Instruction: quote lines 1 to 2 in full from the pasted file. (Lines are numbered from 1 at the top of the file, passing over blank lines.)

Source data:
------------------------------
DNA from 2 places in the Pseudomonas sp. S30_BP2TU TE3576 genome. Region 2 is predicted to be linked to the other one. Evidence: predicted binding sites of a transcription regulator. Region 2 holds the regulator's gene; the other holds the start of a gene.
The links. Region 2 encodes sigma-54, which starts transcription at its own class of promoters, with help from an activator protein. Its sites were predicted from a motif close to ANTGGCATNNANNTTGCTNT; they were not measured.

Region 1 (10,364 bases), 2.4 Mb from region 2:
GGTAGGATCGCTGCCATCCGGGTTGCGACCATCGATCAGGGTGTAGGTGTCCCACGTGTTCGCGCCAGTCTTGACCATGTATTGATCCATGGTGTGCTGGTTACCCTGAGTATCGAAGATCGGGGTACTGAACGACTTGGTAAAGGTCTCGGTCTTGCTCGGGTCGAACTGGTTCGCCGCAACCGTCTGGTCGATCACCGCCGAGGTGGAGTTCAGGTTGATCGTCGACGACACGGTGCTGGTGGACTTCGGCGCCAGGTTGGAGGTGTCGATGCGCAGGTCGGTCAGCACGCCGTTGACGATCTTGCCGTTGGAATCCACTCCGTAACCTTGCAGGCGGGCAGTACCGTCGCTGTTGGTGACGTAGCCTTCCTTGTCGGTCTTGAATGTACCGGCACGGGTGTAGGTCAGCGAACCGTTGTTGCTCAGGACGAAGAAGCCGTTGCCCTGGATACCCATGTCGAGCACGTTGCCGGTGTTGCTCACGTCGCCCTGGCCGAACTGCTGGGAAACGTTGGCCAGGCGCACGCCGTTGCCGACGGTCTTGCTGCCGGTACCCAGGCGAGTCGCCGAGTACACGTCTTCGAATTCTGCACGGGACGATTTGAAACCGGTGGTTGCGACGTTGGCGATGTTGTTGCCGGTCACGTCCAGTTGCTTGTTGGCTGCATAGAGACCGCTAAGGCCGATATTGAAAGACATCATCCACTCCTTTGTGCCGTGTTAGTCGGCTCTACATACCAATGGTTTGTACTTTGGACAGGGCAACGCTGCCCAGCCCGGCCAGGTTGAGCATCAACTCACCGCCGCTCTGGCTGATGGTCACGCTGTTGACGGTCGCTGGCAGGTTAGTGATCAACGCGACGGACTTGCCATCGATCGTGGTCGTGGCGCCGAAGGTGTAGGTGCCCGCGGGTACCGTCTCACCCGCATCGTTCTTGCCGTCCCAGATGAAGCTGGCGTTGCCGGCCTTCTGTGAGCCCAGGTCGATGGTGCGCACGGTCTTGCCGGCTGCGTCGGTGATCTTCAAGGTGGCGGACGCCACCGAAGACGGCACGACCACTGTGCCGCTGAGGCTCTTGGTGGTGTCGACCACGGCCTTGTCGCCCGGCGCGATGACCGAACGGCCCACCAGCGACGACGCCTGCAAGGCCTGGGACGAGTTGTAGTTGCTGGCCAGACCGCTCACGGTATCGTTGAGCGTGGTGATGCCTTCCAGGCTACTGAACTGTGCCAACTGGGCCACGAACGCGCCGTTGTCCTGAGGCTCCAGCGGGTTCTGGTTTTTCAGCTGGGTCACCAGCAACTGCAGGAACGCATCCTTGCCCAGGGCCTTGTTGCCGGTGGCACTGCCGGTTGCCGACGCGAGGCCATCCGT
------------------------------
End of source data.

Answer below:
DNA from 2 places in the Pseudomonas sp. S30_BP2TU TE3576 genome. Region 2 is predicted to be linked to the other one. Evidence: predicted binding sites of a transcription regulator. Region 2 holds the regulator's gene; the other holds the start of a gene.
The links. Region 2 encodes sigma-54, which starts transcription at its own class of promoters, with help from an activator protein. Its sites were predicted from a motif close to ANTGGCATNNANNTTGCTNT; they were not measured.